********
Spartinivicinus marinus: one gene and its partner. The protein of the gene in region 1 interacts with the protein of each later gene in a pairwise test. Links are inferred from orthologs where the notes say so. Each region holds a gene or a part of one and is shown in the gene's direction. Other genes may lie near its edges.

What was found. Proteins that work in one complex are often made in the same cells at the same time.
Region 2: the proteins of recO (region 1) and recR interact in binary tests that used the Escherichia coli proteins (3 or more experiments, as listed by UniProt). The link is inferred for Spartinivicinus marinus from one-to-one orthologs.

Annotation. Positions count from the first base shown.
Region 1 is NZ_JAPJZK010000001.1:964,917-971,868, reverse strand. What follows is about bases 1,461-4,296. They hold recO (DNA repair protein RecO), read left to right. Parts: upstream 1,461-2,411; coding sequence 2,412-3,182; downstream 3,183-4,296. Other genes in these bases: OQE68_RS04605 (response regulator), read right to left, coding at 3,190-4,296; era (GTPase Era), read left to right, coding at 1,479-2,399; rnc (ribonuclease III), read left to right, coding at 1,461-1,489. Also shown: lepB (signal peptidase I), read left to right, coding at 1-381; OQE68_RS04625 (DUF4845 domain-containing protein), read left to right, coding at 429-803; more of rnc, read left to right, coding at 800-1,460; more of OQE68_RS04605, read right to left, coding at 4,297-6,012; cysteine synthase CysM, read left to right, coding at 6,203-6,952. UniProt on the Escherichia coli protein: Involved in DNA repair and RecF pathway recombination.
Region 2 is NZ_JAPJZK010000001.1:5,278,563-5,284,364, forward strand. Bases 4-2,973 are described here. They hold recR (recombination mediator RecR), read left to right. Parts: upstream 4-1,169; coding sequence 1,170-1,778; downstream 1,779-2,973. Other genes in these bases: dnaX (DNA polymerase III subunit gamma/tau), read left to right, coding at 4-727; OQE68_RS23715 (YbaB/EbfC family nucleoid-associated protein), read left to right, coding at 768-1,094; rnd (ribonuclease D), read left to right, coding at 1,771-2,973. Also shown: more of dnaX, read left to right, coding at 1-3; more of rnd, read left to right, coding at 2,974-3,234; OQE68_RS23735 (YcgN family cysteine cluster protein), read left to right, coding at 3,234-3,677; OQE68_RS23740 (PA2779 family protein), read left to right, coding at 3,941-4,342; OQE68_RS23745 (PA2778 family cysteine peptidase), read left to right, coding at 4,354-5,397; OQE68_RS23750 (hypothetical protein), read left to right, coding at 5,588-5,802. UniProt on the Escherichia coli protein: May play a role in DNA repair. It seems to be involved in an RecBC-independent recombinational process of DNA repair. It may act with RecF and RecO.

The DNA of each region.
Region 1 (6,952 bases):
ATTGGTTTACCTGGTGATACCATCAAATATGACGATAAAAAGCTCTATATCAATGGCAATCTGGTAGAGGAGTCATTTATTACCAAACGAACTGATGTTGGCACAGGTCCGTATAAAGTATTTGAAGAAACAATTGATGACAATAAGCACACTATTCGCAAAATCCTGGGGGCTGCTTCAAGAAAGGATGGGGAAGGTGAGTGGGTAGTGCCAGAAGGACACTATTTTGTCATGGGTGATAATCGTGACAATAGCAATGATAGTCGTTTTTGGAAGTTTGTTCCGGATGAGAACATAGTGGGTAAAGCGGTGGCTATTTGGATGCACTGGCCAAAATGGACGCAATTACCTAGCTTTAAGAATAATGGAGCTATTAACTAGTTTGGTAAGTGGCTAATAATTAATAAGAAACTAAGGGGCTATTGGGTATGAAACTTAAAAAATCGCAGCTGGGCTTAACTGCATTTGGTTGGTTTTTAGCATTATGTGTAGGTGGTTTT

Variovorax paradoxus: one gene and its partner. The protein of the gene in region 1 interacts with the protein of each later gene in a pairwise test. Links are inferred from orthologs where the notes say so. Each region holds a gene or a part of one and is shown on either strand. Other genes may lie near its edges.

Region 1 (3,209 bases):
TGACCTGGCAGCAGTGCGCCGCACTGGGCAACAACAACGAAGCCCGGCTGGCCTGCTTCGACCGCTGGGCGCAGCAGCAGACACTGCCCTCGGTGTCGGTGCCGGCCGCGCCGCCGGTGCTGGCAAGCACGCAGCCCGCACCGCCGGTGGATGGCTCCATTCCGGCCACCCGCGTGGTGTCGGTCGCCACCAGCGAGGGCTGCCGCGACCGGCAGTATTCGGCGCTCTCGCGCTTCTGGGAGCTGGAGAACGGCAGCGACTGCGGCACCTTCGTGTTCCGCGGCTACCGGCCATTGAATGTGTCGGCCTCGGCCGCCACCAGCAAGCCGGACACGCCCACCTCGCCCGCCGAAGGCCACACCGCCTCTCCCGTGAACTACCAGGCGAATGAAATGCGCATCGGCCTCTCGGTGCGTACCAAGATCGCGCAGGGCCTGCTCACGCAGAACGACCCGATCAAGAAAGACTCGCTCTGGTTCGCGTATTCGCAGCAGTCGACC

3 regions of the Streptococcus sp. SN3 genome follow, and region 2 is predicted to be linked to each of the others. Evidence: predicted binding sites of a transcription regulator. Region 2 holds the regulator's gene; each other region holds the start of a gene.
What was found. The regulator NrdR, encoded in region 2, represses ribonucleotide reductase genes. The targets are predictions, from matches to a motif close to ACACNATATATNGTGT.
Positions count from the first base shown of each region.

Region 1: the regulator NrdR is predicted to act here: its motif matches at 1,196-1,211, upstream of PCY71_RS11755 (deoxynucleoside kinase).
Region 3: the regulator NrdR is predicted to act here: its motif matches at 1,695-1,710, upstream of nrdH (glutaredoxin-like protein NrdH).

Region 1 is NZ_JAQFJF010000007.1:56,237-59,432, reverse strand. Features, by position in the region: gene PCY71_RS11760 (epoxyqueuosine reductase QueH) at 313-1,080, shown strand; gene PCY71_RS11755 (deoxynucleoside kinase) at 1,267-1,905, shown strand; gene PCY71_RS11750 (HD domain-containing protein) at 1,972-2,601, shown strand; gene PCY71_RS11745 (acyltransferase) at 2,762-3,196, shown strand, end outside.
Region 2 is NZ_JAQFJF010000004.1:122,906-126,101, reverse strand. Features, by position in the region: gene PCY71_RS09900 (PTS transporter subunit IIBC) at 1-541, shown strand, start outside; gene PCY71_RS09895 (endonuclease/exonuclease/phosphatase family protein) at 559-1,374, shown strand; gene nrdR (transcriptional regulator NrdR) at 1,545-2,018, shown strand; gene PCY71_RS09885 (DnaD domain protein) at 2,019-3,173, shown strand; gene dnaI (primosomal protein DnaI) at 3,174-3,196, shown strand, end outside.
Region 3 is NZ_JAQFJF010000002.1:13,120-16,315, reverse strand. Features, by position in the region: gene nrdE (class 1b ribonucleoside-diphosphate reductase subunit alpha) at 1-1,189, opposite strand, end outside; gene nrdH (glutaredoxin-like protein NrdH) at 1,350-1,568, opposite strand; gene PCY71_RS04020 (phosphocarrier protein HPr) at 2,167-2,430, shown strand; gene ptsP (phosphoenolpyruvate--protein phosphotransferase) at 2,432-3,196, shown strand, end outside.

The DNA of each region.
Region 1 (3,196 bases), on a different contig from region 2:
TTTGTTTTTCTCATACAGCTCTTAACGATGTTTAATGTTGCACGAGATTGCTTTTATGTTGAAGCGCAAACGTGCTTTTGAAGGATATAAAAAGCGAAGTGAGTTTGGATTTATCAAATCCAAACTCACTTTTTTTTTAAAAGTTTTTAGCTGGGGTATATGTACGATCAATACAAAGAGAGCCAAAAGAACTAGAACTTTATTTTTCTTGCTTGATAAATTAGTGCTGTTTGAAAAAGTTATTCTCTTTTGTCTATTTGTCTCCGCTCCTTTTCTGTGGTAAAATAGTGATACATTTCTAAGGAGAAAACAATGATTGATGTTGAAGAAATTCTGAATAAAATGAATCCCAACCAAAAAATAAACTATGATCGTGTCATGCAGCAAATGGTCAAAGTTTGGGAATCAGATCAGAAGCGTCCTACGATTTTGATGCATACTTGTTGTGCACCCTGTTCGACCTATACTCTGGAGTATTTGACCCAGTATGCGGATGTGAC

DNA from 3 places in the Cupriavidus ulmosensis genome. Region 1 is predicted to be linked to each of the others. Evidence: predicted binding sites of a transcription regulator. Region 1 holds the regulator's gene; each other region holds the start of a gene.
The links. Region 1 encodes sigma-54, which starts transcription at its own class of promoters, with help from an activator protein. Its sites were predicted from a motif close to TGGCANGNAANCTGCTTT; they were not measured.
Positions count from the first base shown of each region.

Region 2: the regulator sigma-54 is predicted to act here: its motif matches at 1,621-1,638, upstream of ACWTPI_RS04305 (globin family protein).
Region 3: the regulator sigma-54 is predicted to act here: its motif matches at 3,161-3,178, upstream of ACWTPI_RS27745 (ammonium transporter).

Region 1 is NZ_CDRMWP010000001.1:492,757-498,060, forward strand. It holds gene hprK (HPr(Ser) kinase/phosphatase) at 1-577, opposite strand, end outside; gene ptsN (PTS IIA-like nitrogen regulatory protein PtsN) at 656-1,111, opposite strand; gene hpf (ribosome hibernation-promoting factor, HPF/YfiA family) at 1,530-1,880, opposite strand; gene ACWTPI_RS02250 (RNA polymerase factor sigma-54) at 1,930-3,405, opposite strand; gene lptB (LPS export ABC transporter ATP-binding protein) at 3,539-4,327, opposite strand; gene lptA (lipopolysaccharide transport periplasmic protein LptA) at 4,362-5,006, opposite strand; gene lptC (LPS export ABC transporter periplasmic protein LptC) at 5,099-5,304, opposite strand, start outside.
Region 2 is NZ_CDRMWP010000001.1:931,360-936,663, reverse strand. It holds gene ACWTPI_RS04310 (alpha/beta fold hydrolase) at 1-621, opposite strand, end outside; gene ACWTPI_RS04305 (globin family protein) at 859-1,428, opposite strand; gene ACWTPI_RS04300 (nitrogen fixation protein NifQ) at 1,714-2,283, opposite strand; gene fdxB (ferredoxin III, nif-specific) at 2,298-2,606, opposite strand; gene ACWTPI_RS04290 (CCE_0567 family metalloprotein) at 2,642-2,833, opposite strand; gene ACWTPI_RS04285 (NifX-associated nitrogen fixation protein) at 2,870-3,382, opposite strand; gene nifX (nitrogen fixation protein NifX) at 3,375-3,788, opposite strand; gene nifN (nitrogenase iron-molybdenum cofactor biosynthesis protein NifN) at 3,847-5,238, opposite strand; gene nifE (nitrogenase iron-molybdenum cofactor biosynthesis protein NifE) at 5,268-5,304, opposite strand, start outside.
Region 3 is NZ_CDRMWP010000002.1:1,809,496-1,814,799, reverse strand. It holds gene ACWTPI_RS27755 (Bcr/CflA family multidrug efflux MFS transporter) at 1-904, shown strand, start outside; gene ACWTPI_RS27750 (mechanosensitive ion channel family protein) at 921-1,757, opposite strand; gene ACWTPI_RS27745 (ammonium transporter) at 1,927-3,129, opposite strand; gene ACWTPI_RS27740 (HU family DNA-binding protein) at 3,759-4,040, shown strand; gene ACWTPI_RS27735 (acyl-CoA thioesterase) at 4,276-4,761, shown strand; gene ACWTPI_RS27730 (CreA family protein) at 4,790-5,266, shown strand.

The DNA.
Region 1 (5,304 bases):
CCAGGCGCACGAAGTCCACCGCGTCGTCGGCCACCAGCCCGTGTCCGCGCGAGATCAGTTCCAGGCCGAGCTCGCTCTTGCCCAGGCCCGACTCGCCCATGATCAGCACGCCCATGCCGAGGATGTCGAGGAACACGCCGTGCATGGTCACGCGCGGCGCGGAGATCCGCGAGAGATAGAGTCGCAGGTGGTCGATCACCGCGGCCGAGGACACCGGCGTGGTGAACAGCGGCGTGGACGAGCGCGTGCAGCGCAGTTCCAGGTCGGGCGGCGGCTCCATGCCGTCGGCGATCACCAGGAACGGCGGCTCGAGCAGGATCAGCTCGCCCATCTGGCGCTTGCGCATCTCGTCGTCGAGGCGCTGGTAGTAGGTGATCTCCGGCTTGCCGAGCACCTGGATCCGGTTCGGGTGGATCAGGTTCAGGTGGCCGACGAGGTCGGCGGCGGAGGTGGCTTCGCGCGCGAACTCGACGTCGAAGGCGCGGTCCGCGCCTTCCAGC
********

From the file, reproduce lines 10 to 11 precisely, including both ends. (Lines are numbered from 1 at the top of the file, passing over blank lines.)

Variovorax paradoxus: one gene and its partner. The protein of the gene in region 1 interacts with the protein of each later gene in a pairwise test. Links are inferred from orthologs where the notes say so. Each region holds a gene or a part of one and is shown on either strand. Other genes may lie near its edges.

Region 1 (3,209 bases):